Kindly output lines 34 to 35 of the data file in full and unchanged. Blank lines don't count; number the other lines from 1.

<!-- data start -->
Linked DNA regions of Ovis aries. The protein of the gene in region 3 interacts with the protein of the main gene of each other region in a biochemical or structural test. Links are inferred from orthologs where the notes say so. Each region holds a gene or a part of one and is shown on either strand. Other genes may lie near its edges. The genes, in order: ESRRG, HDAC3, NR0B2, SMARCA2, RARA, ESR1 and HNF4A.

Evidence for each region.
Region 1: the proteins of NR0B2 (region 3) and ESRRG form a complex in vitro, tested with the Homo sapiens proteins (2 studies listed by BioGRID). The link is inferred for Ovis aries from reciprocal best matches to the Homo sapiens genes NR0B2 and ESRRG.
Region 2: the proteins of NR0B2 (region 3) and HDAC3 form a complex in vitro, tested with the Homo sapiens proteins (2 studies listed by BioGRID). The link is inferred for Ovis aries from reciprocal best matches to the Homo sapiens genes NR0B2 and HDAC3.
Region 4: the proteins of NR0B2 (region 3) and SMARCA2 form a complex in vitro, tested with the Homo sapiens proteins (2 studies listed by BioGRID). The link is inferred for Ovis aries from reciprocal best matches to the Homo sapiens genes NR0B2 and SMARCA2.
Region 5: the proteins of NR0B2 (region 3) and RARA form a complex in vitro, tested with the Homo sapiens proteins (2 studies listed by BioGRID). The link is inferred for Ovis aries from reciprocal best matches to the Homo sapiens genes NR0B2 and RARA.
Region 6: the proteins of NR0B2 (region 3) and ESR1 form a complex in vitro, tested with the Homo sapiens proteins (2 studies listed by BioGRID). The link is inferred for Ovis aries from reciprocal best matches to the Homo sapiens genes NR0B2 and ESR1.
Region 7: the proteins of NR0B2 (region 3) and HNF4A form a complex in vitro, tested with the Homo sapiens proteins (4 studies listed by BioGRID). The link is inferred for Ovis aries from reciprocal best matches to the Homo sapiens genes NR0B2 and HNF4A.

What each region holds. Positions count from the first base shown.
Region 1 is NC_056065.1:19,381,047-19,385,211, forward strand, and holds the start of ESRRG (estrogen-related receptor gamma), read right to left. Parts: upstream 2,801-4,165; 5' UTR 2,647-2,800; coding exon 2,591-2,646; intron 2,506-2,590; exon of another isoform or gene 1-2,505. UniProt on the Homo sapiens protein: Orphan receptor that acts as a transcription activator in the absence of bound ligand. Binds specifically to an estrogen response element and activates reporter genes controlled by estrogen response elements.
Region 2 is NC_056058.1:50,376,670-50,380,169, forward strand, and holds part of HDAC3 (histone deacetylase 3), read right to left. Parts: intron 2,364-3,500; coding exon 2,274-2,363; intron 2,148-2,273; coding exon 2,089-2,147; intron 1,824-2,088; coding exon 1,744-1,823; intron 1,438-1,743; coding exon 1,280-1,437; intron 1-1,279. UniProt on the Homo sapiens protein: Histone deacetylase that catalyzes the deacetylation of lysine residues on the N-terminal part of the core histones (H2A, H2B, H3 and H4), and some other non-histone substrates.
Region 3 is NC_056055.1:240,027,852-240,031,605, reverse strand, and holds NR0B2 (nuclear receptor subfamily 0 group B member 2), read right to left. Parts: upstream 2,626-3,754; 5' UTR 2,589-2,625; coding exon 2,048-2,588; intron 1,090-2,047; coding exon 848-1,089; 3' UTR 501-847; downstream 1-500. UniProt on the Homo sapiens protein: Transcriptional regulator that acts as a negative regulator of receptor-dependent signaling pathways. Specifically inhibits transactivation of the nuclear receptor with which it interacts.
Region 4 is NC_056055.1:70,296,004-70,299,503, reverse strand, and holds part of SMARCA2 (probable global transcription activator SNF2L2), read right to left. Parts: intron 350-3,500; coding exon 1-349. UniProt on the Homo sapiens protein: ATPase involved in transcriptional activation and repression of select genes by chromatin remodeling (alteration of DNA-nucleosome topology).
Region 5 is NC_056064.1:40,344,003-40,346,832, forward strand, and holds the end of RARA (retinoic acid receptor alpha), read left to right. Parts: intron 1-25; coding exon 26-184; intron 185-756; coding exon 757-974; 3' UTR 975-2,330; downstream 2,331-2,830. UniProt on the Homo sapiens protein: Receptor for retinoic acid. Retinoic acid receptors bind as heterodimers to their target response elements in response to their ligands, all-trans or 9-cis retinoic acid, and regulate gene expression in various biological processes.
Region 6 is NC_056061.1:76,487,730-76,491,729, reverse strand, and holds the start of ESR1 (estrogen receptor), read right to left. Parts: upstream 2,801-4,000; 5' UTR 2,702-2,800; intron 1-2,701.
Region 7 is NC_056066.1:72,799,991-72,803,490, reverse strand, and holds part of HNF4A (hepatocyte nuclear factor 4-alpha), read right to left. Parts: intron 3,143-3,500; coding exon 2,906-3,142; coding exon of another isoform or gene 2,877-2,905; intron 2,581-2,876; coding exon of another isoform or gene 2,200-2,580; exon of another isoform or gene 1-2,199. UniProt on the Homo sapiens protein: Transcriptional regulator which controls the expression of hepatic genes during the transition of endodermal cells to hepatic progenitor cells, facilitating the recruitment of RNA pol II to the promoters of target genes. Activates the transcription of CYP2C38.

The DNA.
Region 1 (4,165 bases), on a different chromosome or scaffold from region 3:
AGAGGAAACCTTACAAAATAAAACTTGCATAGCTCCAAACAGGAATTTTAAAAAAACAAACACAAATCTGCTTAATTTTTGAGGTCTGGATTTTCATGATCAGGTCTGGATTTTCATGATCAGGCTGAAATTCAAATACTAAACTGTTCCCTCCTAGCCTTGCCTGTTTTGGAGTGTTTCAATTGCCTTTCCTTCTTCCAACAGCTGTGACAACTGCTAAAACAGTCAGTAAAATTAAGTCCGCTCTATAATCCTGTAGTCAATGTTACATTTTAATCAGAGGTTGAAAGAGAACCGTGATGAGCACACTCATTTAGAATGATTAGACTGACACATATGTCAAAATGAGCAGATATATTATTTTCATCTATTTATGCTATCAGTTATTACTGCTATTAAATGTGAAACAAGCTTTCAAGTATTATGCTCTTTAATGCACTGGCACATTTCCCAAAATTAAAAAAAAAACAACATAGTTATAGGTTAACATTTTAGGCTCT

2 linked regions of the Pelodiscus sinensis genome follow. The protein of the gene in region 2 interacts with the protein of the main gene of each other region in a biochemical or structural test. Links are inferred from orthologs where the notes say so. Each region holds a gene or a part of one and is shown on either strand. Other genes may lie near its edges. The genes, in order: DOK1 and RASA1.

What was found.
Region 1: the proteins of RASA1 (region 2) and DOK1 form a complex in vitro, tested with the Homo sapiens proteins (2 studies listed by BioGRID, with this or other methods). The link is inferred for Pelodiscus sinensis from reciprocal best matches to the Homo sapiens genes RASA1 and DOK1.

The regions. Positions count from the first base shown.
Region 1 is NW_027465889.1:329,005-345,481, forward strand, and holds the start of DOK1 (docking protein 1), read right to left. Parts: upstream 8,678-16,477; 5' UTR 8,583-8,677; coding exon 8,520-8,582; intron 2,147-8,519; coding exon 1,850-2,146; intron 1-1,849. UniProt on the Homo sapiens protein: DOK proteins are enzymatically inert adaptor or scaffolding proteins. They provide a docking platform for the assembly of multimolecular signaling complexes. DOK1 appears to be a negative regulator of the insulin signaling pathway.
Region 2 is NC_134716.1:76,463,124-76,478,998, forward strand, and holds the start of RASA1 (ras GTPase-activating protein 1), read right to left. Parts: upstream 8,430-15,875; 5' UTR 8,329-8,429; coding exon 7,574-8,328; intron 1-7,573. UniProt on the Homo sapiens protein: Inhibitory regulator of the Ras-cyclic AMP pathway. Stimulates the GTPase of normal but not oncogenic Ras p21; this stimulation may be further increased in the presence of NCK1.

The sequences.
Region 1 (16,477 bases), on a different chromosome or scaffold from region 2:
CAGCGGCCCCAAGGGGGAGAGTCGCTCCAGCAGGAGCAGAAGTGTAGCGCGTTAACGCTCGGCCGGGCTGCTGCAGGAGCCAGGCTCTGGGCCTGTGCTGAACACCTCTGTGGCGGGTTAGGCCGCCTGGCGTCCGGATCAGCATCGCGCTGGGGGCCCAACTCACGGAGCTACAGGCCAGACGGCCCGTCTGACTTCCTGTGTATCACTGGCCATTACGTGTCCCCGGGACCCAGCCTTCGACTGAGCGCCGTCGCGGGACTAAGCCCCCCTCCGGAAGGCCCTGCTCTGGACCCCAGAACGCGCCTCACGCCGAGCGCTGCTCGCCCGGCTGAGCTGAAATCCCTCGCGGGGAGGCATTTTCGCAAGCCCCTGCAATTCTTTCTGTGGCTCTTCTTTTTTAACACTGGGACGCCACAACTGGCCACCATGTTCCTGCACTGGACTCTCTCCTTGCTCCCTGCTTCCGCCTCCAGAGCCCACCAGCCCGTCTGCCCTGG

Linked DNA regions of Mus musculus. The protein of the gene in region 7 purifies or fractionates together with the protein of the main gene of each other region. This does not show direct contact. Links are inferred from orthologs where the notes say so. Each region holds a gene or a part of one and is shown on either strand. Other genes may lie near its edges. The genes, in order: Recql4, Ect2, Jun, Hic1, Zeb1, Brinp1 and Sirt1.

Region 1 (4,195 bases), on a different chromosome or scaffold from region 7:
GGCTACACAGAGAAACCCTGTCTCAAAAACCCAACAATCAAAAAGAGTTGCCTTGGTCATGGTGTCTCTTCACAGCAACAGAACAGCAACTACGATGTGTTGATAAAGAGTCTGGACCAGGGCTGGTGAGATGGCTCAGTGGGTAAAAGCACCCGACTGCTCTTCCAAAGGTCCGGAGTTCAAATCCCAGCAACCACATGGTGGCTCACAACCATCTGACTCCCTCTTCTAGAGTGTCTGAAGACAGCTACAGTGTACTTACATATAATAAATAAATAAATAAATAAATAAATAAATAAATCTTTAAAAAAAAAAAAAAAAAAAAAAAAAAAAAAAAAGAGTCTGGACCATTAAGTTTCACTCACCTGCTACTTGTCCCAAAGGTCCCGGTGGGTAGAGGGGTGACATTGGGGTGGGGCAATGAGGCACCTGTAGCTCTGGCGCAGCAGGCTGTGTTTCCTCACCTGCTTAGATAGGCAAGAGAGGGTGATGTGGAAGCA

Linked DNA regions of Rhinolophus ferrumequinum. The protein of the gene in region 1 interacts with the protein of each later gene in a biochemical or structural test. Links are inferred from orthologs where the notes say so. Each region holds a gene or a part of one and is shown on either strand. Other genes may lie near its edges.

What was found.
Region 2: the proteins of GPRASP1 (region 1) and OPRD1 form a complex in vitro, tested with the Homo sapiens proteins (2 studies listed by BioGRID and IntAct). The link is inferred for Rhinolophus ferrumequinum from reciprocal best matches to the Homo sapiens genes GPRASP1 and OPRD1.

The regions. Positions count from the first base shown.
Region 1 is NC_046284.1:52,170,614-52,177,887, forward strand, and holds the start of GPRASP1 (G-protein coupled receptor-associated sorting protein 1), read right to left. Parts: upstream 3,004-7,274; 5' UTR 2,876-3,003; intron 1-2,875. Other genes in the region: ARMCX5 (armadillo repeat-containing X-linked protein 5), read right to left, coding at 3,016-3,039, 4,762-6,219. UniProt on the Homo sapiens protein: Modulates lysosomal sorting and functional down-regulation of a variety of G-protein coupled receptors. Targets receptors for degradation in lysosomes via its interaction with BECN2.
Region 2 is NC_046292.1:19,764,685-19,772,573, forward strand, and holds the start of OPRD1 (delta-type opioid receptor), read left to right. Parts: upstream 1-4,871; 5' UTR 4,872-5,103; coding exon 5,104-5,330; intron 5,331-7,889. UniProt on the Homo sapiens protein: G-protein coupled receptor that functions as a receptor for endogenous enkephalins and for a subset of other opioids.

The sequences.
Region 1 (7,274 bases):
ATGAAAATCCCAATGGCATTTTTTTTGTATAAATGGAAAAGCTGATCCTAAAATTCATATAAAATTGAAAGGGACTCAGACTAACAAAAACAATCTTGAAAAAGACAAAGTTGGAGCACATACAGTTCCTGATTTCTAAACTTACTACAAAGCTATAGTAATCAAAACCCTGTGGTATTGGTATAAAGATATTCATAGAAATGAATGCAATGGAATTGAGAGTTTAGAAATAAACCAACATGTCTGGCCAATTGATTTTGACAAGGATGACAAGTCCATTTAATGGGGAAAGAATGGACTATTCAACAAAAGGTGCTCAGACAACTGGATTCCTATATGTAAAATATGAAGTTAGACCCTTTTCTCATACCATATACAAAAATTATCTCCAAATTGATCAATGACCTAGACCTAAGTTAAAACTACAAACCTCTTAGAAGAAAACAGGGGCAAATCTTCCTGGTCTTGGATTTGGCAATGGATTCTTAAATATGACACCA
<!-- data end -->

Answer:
Region 2: the proteins of GPRASP1 (region 1) and OPRD1 form a complex in vitro, tested with the Homo sapiens proteins (2 studies listed by BioGRID and IntAct). The link is inferred for Rhinolophus ferrumequinum from reciprocal best matches to the Homo sapiens genes GPRASP1 and OPRD1.

The regions. Positions count from the first base shown.